“We’re approaching the dead of winter, and along with holiday cheer, we often see an increase in the number of state employees getting sick. Did you know that the Center for Disease Control and Prevention (the CDC) recommends that people get the flu vaccine every year to reduce the risk of contracting the flu and passing it to others?
They specifically recommend that pregnant women get the flu vaccine, since the flu is more likely to cause severe illness in pregnant women than in healthy non-pregnant women, and studies have shown that getting the shot before the baby is born provides them with antibody protection for a few months after birth. If you have more questions about the CDC’s recommendation, the research that’s been done on the safety of the flu shot, or more information about receiving a flu shot while pregnant or nursing, please check out the CDC’s page, or take a look at these links below:
Several studies conducted by the CDC and partners support the safety of the flu vaccine for pregnant women and their babies.
- Review of reports to the Vaccine Adverse Reporting System (VAERS)(https://www.cdc.gov/vaccinesafety/ensuringsafety/monitoring/vaers/index.html)(Moro et al, 2011, Moro et al, 2011, Moro et al, 2017) found no evidence to suggest a link between pregnancy complications or adverse fetal outcomes among pregnant women and flu shots.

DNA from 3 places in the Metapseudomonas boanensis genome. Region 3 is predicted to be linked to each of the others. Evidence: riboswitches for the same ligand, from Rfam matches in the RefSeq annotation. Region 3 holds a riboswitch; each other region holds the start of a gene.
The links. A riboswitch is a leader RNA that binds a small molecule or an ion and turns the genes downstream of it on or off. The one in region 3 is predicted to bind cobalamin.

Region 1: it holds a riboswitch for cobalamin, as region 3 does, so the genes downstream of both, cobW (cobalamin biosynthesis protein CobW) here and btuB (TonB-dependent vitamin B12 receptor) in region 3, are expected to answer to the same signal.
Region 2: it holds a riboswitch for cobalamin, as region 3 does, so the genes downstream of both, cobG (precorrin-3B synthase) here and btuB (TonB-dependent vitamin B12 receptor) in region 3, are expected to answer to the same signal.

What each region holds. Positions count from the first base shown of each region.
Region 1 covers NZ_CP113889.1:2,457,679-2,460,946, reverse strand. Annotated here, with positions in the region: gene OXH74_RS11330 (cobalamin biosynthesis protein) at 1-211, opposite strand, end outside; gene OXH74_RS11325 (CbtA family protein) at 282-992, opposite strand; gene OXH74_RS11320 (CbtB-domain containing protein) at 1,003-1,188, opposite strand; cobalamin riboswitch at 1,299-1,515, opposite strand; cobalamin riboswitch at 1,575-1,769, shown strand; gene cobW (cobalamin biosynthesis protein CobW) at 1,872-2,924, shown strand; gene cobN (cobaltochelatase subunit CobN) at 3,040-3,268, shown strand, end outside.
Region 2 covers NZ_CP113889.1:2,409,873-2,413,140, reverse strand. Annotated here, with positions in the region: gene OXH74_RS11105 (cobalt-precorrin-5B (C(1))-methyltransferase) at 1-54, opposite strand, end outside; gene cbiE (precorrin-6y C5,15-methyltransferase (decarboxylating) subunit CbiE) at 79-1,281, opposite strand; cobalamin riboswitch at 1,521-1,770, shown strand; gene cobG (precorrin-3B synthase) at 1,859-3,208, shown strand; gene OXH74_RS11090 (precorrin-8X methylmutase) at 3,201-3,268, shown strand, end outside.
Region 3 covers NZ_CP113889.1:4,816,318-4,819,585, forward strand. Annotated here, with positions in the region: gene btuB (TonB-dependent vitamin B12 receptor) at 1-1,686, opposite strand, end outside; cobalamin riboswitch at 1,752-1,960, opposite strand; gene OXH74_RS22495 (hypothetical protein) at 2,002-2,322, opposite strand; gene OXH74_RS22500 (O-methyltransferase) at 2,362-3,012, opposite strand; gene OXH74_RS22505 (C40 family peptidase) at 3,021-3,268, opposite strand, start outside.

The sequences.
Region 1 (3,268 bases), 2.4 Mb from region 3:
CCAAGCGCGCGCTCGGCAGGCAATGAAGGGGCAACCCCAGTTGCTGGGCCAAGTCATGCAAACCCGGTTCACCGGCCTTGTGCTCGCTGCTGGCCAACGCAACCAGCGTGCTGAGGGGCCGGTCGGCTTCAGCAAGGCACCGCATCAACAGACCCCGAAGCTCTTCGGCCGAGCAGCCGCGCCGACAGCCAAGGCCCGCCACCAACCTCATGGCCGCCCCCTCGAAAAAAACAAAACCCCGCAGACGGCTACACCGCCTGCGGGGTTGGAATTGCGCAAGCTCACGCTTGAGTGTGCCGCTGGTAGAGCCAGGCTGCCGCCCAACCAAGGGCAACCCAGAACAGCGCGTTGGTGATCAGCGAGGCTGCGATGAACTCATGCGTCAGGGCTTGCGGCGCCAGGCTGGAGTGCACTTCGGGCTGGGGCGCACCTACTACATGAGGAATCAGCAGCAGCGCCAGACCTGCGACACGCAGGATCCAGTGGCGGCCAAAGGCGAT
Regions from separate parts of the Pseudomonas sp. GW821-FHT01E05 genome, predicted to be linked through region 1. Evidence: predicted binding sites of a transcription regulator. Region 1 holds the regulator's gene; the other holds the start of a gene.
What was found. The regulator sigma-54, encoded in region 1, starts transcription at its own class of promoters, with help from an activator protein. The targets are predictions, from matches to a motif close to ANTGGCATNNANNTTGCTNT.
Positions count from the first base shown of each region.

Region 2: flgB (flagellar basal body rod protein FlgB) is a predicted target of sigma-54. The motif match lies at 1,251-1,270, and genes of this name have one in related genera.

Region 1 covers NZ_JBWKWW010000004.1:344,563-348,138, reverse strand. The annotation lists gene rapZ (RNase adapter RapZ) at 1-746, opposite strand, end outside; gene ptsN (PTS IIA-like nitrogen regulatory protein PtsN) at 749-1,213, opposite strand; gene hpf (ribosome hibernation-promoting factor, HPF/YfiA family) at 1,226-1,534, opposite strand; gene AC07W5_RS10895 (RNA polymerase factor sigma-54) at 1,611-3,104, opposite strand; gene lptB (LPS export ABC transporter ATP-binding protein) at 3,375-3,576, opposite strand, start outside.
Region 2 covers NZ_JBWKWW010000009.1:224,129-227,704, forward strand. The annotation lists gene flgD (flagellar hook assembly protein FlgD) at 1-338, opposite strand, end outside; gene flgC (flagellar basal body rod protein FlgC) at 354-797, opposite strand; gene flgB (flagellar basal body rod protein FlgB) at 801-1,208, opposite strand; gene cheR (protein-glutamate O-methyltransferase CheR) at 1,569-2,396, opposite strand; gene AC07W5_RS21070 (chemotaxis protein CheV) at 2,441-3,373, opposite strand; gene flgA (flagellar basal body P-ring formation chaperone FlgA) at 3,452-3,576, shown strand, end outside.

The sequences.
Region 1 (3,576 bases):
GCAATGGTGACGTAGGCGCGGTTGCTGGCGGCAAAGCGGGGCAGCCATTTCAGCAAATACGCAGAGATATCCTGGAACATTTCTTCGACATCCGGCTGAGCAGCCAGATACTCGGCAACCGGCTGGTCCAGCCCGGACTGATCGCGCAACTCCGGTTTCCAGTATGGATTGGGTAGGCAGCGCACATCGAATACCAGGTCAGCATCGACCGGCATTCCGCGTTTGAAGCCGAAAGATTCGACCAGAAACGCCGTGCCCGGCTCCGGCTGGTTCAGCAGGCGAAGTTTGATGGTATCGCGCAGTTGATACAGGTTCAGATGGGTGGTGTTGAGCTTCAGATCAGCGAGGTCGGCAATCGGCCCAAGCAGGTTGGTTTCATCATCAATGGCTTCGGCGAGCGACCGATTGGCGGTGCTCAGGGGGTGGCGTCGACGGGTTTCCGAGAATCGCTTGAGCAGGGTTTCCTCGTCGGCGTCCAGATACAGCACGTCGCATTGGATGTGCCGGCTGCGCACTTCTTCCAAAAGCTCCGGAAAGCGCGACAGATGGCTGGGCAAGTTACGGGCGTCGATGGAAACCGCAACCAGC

- A study using VSD(https://www.cdc.gov/vaccinesafety/ensuringsafety/monitoring/vsd/index.html)data (Irving et al, 2013) found no increased risk of miscarriage among pregnant women who received flu vaccines in the 2005-06 or 2006-07 flu seasons.
- A large study using VSD(https://www.cdc.gov/vaccinesafety/ensuringsafety/monitoring/vsd/index.html)data (Kharbanda et al, 2013) found no increased risk for adverse obstetric events (like chorioamnionitis, pre-eclampsia, or gestational hypertension) for pregnant women who received the flu vaccine from 2002 to 2009 when compared to pregnant woman who were not vaccinated.
- A VSDstudy (Nordin et al, 2014) compared pregnant women who received the flu shot with an equal number of pregnant women who did not receive the flu shot during the 2004-05 and 2008-09 flu seasons. The study found no differences between the two groups in the rates of premature delivery or small for gestational age infants.
- A large August 2017 study using VSD data found that the babies of women who received the flu shot during their first trimester had no increased risk of having children with major birth defects.”